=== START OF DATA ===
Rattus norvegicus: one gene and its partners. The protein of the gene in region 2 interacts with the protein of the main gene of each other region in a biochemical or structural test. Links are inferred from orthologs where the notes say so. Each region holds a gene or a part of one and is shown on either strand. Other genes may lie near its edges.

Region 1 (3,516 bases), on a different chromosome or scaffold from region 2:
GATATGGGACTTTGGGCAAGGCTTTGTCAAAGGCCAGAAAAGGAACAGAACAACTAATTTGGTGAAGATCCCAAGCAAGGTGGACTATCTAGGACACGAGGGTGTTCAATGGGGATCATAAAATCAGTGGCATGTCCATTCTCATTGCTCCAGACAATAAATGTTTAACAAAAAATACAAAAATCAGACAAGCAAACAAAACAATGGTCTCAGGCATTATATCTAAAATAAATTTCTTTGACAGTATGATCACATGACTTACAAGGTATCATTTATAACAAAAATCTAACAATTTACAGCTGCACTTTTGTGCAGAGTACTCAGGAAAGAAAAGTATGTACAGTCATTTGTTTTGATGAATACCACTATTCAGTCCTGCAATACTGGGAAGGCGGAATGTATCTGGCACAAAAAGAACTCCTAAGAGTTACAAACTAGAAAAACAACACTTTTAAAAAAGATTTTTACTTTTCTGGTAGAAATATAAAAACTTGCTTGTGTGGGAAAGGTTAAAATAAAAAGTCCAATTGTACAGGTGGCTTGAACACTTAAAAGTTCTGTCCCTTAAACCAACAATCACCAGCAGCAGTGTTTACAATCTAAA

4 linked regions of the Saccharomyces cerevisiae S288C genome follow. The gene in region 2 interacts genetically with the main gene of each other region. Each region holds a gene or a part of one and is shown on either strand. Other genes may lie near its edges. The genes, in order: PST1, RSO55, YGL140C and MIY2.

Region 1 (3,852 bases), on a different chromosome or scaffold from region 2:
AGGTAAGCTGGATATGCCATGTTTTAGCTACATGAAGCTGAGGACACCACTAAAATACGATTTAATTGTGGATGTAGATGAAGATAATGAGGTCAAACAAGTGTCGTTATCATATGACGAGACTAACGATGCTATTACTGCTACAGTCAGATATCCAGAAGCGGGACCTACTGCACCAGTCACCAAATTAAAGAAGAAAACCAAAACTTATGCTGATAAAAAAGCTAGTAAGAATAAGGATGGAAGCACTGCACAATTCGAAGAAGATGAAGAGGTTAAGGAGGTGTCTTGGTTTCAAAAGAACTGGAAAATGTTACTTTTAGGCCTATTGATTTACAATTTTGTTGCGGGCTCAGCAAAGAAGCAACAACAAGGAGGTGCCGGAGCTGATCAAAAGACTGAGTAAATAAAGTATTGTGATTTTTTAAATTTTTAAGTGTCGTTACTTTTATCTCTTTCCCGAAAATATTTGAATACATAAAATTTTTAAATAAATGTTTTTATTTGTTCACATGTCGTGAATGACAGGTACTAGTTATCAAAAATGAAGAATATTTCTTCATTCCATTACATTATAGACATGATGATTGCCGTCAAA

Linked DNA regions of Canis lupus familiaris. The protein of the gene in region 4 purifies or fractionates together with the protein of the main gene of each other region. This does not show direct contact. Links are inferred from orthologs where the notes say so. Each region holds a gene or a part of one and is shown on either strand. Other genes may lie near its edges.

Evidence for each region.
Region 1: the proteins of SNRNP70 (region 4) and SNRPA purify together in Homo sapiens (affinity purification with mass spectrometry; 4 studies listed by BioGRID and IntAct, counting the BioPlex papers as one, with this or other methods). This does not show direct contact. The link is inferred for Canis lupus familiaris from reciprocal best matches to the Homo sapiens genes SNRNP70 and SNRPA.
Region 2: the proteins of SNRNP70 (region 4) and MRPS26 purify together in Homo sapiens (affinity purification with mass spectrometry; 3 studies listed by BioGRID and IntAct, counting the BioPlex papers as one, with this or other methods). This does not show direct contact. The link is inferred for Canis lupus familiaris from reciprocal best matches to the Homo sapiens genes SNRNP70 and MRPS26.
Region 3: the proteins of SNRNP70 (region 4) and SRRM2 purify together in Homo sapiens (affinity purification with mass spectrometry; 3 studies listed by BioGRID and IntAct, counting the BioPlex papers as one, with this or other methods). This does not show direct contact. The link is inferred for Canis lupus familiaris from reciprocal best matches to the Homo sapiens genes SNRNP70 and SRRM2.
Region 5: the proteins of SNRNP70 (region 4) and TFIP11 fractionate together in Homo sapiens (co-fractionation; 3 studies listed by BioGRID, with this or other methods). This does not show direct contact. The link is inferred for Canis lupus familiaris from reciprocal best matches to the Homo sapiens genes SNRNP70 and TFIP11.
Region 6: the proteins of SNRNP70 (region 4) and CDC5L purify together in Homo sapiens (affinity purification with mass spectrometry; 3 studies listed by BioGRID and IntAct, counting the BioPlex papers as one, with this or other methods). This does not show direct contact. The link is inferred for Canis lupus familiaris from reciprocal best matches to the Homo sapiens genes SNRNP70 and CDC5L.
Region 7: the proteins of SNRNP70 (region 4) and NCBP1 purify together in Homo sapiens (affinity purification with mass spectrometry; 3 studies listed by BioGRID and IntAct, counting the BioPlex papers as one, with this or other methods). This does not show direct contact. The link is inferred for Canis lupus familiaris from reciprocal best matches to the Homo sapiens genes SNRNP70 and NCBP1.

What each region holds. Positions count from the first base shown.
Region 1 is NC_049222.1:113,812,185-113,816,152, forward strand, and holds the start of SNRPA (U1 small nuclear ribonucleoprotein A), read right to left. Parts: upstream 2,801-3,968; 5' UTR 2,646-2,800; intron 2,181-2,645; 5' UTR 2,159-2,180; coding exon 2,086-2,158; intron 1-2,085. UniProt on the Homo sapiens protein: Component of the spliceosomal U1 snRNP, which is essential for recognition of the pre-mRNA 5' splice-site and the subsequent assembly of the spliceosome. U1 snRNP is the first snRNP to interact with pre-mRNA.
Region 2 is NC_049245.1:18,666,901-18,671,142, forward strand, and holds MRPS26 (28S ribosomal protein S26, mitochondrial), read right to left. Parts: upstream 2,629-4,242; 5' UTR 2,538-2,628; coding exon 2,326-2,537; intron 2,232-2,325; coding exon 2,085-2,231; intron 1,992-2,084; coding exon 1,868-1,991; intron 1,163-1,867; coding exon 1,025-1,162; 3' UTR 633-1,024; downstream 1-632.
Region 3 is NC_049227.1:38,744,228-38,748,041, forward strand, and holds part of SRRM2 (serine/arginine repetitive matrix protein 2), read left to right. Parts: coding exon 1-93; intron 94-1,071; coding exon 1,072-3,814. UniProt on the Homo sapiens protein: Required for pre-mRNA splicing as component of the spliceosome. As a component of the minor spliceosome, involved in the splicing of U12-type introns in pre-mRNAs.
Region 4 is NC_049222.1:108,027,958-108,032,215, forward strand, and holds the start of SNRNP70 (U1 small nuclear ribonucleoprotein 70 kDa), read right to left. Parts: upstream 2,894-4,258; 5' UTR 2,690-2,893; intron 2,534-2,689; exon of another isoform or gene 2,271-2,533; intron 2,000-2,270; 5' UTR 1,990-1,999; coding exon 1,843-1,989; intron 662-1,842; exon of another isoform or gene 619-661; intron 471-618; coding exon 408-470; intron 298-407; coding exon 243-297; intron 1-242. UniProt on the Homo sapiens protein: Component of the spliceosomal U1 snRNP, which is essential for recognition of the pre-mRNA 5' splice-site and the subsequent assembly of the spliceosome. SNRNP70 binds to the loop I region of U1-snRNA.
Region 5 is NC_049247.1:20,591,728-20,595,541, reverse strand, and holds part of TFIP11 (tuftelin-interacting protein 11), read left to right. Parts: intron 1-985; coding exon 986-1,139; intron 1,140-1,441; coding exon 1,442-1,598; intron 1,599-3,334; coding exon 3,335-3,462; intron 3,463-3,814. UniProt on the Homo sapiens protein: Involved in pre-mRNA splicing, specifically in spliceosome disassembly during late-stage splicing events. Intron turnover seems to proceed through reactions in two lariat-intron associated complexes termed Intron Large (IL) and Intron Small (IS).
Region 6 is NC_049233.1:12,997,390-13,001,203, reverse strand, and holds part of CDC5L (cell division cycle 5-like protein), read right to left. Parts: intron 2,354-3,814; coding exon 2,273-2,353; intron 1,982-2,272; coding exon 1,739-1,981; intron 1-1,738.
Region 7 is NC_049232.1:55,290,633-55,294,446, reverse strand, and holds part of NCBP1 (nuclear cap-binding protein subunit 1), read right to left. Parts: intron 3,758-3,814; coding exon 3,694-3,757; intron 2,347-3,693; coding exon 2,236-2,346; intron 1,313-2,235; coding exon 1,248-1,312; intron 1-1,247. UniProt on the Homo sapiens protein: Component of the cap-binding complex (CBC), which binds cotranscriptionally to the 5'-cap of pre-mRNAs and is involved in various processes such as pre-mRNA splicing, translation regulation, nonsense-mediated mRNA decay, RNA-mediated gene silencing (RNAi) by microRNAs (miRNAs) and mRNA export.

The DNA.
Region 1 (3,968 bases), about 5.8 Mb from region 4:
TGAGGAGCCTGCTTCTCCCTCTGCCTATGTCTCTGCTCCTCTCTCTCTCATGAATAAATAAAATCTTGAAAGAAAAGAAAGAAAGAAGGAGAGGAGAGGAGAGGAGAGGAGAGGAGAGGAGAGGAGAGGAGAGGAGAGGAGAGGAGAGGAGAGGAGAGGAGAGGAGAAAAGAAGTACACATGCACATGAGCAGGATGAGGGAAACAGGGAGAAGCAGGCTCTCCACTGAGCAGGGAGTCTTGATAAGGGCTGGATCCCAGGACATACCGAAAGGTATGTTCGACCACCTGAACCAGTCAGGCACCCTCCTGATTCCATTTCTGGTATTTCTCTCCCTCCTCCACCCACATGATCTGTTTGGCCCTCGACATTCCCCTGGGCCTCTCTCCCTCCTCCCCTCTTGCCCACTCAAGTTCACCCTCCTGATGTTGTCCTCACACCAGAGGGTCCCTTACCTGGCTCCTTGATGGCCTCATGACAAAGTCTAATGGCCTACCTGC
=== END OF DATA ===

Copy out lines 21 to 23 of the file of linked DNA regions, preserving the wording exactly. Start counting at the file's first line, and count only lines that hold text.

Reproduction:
Region 6 is NC_049233.1:12,997,390-13,001,203, reverse strand, and holds part of CDC5L (cell division cycle 5-like protein), read right to left. Parts: intron 2,354-3,814; coding exon 2,273-2,353; intron 1,982-2,272; coding exon 1,739-1,981; intron 1-1,738.
Region 7 is NC_049232.1:55,290,633-55,294,446, reverse strand, and holds part of NCBP1 (nuclear cap-binding protein subunit 1), read right to left. Parts: intron 3,758-3,814; coding exon 3,694-3,757; intron 2,347-3,693; coding exon 2,236-2,346; intron 1,313-2,235; coding exon 1,248-1,312; intron 1-1,247. UniProt on the Homo sapiens protein: Component of the cap-binding complex (CBC), which binds cotranscriptionally to the 5'-cap of pre-mRNAs and is involved in various processes such as pre-mRNA splicing, translation regulation, nonsense-mediated mRNA decay, RNA-mediated gene silencing (RNAi) by microRNAs (miRNAs) and mRNA export.

The DNA.